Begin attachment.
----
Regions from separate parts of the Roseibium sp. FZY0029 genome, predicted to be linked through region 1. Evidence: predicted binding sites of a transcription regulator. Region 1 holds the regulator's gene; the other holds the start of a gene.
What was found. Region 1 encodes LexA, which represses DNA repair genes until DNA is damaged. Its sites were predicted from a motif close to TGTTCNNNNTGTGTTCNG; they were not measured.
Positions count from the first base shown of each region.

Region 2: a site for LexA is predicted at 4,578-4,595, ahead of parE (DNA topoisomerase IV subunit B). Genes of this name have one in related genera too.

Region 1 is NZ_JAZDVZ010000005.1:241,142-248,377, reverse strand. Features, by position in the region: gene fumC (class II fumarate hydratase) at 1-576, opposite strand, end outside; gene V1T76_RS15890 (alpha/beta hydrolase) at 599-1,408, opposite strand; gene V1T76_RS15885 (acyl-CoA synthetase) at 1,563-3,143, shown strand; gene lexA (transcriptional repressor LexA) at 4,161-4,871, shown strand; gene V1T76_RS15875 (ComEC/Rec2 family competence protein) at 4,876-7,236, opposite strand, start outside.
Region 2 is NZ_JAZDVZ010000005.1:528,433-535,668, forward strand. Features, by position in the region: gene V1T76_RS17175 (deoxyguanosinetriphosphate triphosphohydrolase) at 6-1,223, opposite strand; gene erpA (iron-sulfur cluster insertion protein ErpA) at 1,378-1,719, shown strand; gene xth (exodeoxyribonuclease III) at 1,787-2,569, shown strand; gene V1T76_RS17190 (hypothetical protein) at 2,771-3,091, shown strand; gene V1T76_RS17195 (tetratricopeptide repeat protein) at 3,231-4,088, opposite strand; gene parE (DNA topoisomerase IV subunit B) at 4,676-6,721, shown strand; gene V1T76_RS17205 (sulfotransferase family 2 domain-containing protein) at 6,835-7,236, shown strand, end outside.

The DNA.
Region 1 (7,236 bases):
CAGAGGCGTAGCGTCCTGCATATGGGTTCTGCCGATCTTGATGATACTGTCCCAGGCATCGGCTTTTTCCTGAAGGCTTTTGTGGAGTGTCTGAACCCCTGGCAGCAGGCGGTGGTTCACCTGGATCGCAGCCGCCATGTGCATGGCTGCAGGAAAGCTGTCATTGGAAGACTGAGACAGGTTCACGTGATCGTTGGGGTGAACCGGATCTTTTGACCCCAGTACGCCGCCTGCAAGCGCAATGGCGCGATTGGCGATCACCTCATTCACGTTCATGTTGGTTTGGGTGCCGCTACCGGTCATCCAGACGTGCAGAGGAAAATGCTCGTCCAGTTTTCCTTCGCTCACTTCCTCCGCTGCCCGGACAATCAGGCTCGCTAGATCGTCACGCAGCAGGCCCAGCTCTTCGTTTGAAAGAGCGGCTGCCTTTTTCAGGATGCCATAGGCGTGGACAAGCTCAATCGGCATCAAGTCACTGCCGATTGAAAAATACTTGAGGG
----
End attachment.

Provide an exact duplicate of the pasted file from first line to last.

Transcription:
Regions from separate parts of the Roseibium sp. FZY0029 genome, predicted to be linked through region 1. Evidence: predicted binding sites of a transcription regulator. Region 1 holds the regulator's gene; the other holds the start of a gene.
What was found. Region 1 encodes LexA, which represses DNA repair genes until DNA is damaged. Its sites were predicted from a motif close to TGTTCNNNNTGTGTTCNG; they were not measured.
Positions count from the first base shown of each region.

Region 2: a site for LexA is predicted at 4,578-4,595, ahead of parE (DNA topoisomerase IV subunit B). Genes of this name have one in related genera too.

Region 1 is NZ_JAZDVZ010000005.1:241,142-248,377, reverse strand. Features, by position in the region: gene fumC (class II fumarate hydratase) at 1-576, opposite strand, end outside; gene V1T76_RS15890 (alpha/beta hydrolase) at 599-1,408, opposite strand; gene V1T76_RS15885 (acyl-CoA synthetase) at 1,563-3,143, shown strand; gene lexA (transcriptional repressor LexA) at 4,161-4,871, shown strand; gene V1T76_RS15875 (ComEC/Rec2 family competence protein) at 4,876-7,236, opposite strand, start outside.
Region 2 is NZ_JAZDVZ010000005.1:528,433-535,668, forward strand. Features, by position in the region: gene V1T76_RS17175 (deoxyguanosinetriphosphate triphosphohydrolase) at 6-1,223, opposite strand; gene erpA (iron-sulfur cluster insertion protein ErpA) at 1,378-1,719, shown strand; gene xth (exodeoxyribonuclease III) at 1,787-2,569, shown strand; gene V1T76_RS17190 (hypothetical protein) at 2,771-3,091, shown strand; gene V1T76_RS17195 (tetratricopeptide repeat protein) at 3,231-4,088, opposite strand; gene parE (DNA topoisomerase IV subunit B) at 4,676-6,721, shown strand; gene V1T76_RS17205 (sulfotransferase family 2 domain-containing protein) at 6,835-7,236, shown strand, end outside.

The DNA.
Region 1 (7,236 bases):
CAGAGGCGTAGCGTCCTGCATATGGGTTCTGCCGATCTTGATGATACTGTCCCAGGCATCGGCTTTTTCCTGAAGGCTTTTGTGGAGTGTCTGAACCCCTGGCAGCAGGCGGTGGTTCACCTGGATCGCAGCCGCCATGTGCATGGCTGCAGGAAAGCTGTCATTGGAAGACTGAGACAGGTTCACGTGATCGTTGGGGTGAACCGGATCTTTTGACCCCAGTACGCCGCCTGCAAGCGCAATGGCGCGATTGGCGATCACCTCATTCACGTTCATGTTGGTTTGGGTGCCGCTACCGGTCATCCAGACGTGCAGAGGAAAATGCTCGTCCAGTTTTCCTTCGCTCACTTCCTCCGCTGCCCGGACAATCAGGCTCGCTAGATCGTCACGCAGCAGGCCCAGCTCTTCGTTTGAAAGAGCGGCTGCCTTTTTCAGGATGCCATAGGCGTGGACAAGCTCAATCGGCATCAAGTCACTGCCGATTGAAAAATACTTGAGGG